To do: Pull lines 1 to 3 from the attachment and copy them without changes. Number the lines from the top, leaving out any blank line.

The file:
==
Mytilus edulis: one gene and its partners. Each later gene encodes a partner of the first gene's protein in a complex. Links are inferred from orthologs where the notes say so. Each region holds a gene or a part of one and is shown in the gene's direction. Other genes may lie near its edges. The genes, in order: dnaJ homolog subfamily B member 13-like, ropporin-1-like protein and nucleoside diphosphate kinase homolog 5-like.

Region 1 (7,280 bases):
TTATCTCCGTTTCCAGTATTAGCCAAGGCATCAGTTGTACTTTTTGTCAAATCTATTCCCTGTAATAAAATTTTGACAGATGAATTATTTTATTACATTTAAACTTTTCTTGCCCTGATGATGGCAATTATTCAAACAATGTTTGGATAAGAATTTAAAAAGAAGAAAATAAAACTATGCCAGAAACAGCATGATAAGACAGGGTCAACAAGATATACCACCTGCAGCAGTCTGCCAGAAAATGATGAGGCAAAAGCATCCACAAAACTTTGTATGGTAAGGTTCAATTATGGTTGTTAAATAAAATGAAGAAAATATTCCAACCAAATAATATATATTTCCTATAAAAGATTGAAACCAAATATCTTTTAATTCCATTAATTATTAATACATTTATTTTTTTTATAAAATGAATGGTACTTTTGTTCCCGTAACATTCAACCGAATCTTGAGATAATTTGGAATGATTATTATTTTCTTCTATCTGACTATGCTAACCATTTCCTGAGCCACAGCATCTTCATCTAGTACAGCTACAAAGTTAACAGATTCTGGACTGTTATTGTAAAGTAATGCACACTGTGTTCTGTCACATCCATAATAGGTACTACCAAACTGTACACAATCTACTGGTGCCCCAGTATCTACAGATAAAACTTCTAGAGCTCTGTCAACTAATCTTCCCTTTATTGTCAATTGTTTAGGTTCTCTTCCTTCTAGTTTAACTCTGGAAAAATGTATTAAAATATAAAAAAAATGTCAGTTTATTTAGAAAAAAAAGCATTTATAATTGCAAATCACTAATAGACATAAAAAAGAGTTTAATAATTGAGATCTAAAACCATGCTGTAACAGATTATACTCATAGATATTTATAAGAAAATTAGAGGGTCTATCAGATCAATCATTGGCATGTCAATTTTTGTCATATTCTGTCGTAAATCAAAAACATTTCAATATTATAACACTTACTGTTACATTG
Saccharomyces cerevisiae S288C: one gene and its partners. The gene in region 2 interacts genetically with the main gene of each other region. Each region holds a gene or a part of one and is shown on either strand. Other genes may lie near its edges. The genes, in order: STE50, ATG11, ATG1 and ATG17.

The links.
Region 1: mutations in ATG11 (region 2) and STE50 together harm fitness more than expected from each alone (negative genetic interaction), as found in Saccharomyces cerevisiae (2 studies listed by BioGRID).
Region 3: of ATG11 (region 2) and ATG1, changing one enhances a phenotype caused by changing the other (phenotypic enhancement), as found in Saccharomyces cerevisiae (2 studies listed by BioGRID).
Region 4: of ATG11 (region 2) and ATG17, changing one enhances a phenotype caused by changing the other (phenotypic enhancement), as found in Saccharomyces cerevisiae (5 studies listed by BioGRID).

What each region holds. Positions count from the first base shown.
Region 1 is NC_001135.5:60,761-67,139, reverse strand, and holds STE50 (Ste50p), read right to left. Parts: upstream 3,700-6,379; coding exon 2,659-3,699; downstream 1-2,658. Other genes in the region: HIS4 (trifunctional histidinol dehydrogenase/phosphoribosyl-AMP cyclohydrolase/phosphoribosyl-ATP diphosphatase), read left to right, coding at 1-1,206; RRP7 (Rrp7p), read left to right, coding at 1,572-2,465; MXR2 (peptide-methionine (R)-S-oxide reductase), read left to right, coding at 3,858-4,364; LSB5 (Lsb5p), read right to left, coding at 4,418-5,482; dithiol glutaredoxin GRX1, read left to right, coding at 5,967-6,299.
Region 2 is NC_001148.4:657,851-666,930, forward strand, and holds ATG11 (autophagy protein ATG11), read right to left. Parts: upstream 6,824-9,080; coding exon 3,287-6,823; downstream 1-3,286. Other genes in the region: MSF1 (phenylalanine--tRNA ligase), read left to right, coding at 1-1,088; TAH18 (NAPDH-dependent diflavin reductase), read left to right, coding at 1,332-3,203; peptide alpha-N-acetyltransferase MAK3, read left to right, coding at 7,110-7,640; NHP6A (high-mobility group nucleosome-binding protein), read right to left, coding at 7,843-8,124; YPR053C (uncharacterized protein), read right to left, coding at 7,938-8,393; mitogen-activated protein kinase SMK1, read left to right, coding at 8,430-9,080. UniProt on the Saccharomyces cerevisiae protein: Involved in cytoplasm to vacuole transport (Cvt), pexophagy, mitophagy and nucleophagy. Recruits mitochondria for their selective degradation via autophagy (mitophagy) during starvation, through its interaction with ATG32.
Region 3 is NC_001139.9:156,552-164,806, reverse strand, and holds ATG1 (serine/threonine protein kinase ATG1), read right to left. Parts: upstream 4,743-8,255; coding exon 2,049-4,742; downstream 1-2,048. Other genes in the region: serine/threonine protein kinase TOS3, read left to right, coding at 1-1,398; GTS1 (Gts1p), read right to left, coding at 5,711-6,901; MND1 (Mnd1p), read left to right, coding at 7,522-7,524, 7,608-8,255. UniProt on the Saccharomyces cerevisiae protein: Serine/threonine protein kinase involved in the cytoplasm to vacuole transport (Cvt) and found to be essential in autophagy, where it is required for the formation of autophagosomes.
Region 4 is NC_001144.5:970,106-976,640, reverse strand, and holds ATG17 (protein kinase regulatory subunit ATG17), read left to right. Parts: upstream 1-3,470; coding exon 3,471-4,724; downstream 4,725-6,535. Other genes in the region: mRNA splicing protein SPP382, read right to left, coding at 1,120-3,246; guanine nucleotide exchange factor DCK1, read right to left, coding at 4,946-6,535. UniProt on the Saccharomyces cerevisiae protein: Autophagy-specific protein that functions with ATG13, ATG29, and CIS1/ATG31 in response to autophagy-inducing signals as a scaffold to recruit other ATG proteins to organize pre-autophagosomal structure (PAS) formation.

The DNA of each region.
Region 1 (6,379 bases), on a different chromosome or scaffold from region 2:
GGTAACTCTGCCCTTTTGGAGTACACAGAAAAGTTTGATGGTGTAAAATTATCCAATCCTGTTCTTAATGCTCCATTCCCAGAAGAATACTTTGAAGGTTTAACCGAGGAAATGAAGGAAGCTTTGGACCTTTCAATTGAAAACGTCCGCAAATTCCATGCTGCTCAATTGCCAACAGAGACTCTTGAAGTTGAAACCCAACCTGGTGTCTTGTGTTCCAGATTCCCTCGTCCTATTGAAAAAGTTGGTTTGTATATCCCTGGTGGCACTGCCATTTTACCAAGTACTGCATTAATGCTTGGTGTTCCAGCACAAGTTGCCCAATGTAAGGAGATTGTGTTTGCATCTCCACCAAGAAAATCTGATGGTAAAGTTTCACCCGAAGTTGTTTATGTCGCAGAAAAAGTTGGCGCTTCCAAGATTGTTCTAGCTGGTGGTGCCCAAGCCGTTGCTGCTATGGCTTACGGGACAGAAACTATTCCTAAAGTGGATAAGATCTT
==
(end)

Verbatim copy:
Mytilus edulis: one gene and its partners. Each later gene encodes a partner of the first gene's protein in a complex. Links are inferred from orthologs where the notes say so. Each region holds a gene or a part of one and is shown in the gene's direction. Other genes may lie near its edges. The genes, in order: dnaJ homolog subfamily B member 13-like, ropporin-1-like protein and nucleoside diphosphate kinase homolog 5-like.

Region 1 (7,280 bases):
TTATCTCCGTTTCCAGTATTAGCCAAGGCATCAGTTGTACTTTTTGTCAAATCTATTCCCTGTAATAAAATTTTGACAGATGAATTATTTTATTACATTTAAACTTTTCTTGCCCTGATGATGGCAATTATTCAAACAATGTTTGGATAAGAATTTAAAAAGAAGAAAATAAAACTATGCCAGAAACAGCATGATAAGACAGGGTCAACAAGATATACCACCTGCAGCAGTCTGCCAGAAAATGATGAGGCAAAAGCATCCACAAAACTTTGTATGGTAAGGTTCAATTATGGTTGTTAAATAAAATGAAGAAAATATTCCAACCAAATAATATATATTTCCTATAAAAGATTGAAACCAAATATCTTTTAATTCCATTAATTATTAATACATTTATTTTTTTTATAAAATGAATGGTACTTTTGTTCCCGTAACATTCAACCGAATCTTGAGATAATTTGGAATGATTATTATTTTCTTCTATCTGACTATGCTAACCATTTCCTGAGCCACAGCATCTTCATCTAGTACAGCTACAAAGTTAACAGATTCTGGACTGTTATTGTAAAGTAATGCACACTGTGTTCTGTCACATCCATAATAGGTACTACCAAACTGTACACAATCTACTGGTGCCCCAGTATCTACAGATAAAACTTCTAGAGCTCTGTCAACTAATCTTCCCTTTATTGTCAATTGTTTAGGTTCTCTTCCTTCTAGTTTAACTCTGGAAAAATGTATTAAAATATAAAAAAAATGTCAGTTTATTTAGAAAAAAAAGCATTTATAATTGCAAATCACTAATAGACATAAAAAAGAGTTTAATAATTGAGATCTAAAACCATGCTGTAACAGATTATACTCATAGATATTTATAAGAAAATTAGAGGGTCTATCAGATCAATCATTGGCATGTCAATTTTTGTCATATTCTGTCGTAAATCAAAAACATTTCAATATTATAACACTTACTGTTACATTG